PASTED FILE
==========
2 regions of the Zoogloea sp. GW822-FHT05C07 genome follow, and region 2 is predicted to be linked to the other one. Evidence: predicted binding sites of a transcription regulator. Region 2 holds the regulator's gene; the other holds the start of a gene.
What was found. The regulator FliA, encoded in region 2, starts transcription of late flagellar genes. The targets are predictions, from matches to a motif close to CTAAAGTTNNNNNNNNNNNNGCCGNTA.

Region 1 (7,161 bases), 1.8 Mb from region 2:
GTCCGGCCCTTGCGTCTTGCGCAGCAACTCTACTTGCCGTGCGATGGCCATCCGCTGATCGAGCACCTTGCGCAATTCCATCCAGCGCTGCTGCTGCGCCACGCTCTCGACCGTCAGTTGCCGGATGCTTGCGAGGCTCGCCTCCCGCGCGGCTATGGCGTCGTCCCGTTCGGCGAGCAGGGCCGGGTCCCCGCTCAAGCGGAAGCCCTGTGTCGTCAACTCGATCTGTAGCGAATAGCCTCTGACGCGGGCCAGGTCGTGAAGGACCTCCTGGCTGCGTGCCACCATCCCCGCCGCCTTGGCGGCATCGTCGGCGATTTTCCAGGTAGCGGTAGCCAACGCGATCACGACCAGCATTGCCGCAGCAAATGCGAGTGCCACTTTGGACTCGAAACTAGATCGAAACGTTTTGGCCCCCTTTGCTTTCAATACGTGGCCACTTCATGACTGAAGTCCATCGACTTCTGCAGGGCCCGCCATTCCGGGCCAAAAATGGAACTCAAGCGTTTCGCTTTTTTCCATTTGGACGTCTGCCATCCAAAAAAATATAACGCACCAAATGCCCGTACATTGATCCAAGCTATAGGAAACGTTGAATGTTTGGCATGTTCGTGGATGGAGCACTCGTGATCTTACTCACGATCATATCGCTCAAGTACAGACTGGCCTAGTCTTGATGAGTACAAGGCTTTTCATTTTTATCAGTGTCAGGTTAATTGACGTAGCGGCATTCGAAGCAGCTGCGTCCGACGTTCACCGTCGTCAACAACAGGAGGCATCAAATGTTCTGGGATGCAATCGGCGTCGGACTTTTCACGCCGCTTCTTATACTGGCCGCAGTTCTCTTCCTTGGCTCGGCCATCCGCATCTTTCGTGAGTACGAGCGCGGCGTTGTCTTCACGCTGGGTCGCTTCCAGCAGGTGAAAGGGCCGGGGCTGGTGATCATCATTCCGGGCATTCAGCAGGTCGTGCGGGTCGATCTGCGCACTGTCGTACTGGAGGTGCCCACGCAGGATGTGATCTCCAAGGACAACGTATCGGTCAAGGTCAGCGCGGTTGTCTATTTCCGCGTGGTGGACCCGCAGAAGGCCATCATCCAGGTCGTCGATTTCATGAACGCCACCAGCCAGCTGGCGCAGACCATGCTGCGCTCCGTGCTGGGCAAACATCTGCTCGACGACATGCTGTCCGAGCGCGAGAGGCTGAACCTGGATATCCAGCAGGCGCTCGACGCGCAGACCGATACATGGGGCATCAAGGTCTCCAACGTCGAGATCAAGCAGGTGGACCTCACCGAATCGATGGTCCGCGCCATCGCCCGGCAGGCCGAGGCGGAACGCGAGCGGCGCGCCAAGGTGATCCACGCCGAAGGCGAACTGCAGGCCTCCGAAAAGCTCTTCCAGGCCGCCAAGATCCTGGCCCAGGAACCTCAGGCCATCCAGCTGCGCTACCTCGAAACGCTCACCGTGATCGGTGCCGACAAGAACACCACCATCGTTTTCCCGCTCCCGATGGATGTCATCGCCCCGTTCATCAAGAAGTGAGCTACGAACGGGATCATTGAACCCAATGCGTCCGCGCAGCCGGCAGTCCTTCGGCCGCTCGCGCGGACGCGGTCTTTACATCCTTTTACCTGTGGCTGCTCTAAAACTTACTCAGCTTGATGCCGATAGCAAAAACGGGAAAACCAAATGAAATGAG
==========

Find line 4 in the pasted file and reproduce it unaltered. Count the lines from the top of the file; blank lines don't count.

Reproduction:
GTCCGGCCCTTGCGTCTTGCGCAGCAACTCTACTTGCCGTGCGATGGCCATCCGCTGATCGAGCACCTTGCGCAATTCCATCCAGCGCTGCTGCTGCGCCACGCTCTCGACCGTCAGTTGCCGGATGCTTGCGAGGCTCGCCTCCCGCGCGGCTATGGCGTCGTCCCGTTCGGCGAGCAGGGCCGGGTCCCCGCTCAAGCGGAAGCCCTGTGTCGTCAACTCGATCTGTAGCGAATAGCCTCTGACGCGGGCCAGGTCGTGAAGGACCTCCTGGCTGCGTGCCACCATCCCCGCCGCCTTGGCGGCATCGTCGGCGATTTTCCAGGTAGCGGTAGCCAACGCGATCACGACCAGCATTGCCGCAGCAAATGCGAGTGCCACTTTGGACTCGAAACTAGATCGAAACGTTTTGGCCCCCTTTGCTTTCAATACGTGGCCACTTCATGACTGAAGTCCATCGACTTCTGCAGGGCCCGCCATTCCGGGCCAAAAATGGAACTCAAGCGTTTCGCTTTTTTCCATTTGGACGTCTGCCATCCAAAAAAATATAACGCACCAAATGCCCGTACATTGATCCAAGCTATAGGAAACGTTGAATGTTTGGCATGTTCGTGGATGGAGCACTCGTGATCTTACTCACGATCATATCGCTCAAGTACAGACTGGCCTAGTCTTGATGAGTACAAGGCTTTTCATTTTTATCAGTGTCAGGTTAATTGACGTAGCGGCATTCGAAGCAGCTGCGTCCGACGTTCACCGTCGTCAACAACAGGAGGCATCAAATGTTCTGGGATGCAATCGGCGTCGGACTTTTCACGCCGCTTCTTATACTGGCCGCAGTTCTCTTCCTTGGCTCGGCCATCCGCATCTTTCGTGAGTACGAGCGCGGCGTTGTCTTCACGCTGGGTCGCTTCCAGCAGGTGAAAGGGCCGGGGCTGGTGATCATCATTCCGGGCATTCAGCAGGTCGTGCGGGTCGATCTGCGCACTGTCGTACTGGAGGTGCCCACGCAGGATGTGATCTCCAAGGACAACGTATCGGTCAAGGTCAGCGCGGTTGTCTATTTCCGCGTGGTGGACCCGCAGAAGGCCATCATCCAGGTCGTCGATTTCATGAACGCCACCAGCCAGCTGGCGCAGACCATGCTGCGCTCCGTGCTGGGCAAACATCTGCTCGACGACATGCTGTCCGAGCGCGAGAGGCTGAACCTGGATATCCAGCAGGCGCTCGACGCGCAGACCGATACATGGGGCATCAAGGTCTCCAACGTCGAGATCAAGCAGGTGGACCTCACCGAATCGATGGTCCGCGCCATCGCCCGGCAGGCCGAGGCGGAACGCGAGCGGCGCGCCAAGGTGATCCACGCCGAAGGCGAACTGCAGGCCTCCGAAAAGCTCTTCCAGGCCGCCAAGATCCTGGCCCAGGAACCTCAGGCCATCCAGCTGCGCTACCTCGAAACGCTCACCGTGATCGGTGCCGACAAGAACACCACCATCGTTTTCCCGCTCCCGATGGATGTCATCGCCCCGTTCATCAAGAAGTGAGCTACGAACGGGATCATTGAACCCAATGCGTCCGCGCAGCCGGCAGTCCTTCGGCCGCTCGCGCGGACGCGGTCTTTACATCCTTTTACCTGTGGCTGCTCTAAAACTTACTCAGCTTGATGCCGATAGCAAAAACGGGAAAACCAAATGAAATGAG